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Dissolution Process and Classification of Electrolytes

Most chemical reactions occur in solution. The study of such solutions constitutes one of the important branches of physical chemistry. In general, if we analyse the solubility of solutes in various solvents, we find that the polar solutes are more soluble in polar solvents, whereas non-polar solutes are more soluble in nonpolar solvents. For example, sodium chloride (polar solute) is soluble in water (polar solvent), whereas it is insoluble in carbon tetrachloride (nonpolar solvent) and naphthalene (nonpolar solute) is soluble in carbon tetrachloride, whereas it is insoluble in water.

Because of its polar nature* and high dielectric constant * water serves as one of the important solvents for ionic solutes. The high dielectric constant (D = 80) weakens the forces of attraction between the oppositely charged ions of an ionic crystal and its polar nature generates the ion-dipole interaction in which the positive ion is attached to the negative end of the water dipole, whereas negative ion is attached to the positive end of the dipole as shown in Fig. The consequence of this is that the ions are pulled out of the crystal lattice and drift into water and thus a solution is formed. In solution, ions move in the hydrated form. Certain covalent molecules with relatively high dipole moments (e.g. HCl) can also dissolve in water to produce an ionic solution. This is due to the stronger ion-dipole interactions.

Fig : Ion-dipole interactions

A solute when dissolved in water may produce three different types of solution depending upon whether it is a good, poor or bad conductor of electricity. The conduction in the solution is due to the movement of ions. Hence a good conducting solution contains a larger number of ions, a poor one contains lesser number of ions and the bad one will not contain any ions. The ions in the solution are produced by dissolving the solute (also known as electrolyte) in water. Based on the conducting ability, an electrolyte may be classified into three categories as described below.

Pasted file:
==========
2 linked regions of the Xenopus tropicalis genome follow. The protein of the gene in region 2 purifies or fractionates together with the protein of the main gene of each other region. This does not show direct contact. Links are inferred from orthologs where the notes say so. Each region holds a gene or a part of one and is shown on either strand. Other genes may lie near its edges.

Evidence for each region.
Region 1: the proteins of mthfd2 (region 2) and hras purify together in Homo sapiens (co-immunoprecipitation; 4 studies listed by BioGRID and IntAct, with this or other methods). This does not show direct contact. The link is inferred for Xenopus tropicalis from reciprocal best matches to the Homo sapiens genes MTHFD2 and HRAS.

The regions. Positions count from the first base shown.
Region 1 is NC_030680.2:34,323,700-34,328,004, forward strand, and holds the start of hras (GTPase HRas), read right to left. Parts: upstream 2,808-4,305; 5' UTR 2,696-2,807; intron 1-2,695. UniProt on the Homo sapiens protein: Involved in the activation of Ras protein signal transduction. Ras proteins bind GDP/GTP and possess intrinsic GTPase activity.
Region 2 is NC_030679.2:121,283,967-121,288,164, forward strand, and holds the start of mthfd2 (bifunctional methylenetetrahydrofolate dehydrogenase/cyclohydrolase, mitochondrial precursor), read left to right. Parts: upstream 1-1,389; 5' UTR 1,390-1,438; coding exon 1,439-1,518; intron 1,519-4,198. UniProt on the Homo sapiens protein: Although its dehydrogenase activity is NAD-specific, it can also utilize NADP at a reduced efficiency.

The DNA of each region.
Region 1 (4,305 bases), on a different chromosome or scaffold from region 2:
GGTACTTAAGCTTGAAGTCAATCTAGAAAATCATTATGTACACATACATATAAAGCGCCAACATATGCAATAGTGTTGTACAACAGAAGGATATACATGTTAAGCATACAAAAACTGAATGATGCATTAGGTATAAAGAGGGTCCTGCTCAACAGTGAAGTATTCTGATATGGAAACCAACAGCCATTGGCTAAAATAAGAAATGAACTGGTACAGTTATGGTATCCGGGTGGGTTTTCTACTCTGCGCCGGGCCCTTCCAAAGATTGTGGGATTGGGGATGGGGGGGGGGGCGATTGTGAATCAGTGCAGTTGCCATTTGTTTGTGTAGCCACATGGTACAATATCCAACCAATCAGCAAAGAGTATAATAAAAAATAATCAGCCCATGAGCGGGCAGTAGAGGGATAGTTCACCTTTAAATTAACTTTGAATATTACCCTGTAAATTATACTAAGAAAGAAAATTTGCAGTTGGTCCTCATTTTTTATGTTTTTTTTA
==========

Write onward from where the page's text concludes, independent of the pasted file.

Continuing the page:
Conducting ability


Strong electrolyte


NaCl, KCl, KBr, NH4Cl, HCl, H2SO4, NaOH

Weak electrolyte


PbCl2,HgCl2,H2CO3, CH3COOH

Non - electrolyte

non conducting


The classification of compounds in terms of strong and weak electrolytes is based on their behaviour in a particular solvent, namely, water. However, such a classification suffers from a great disadvantage in the sense that a particular electrolyte, though weak in water, might behave as a strong one when dissolved in some other solvent or vice versa. For example, sodium chloride behaves as a strong electrolyte and acetic acid as a weak electrolyte when dissolved in water. However, when acetic acid and sodium chloride are dissolved in ammonia, their conducting abilities are comparable, indicating a strong electrolyte behaviour for acetic acid.

Thus, the above classification depends upon the solvent used. Another classification which is largely based on the characteristics of the solute and not on that of the solvent, is to label them as the true electrolyte and the potential electrolyte. The essential characteristic of a true electrolyte is that even in the pure liquid state it is an ionic conductor. In dissolution process, all that a polar solvent does is to use ion-dipole forces to disengage ions from their lattice sites, solvate them and disperse them into the solution. Examples are NaCl, KCl, etc. The potential electrolyte, however, does not conduct in the pure liquid state, though it provides a conducting solution on dissolution in an ionic solvent. Examples are hydrochloric acid, acetic acid, etc.

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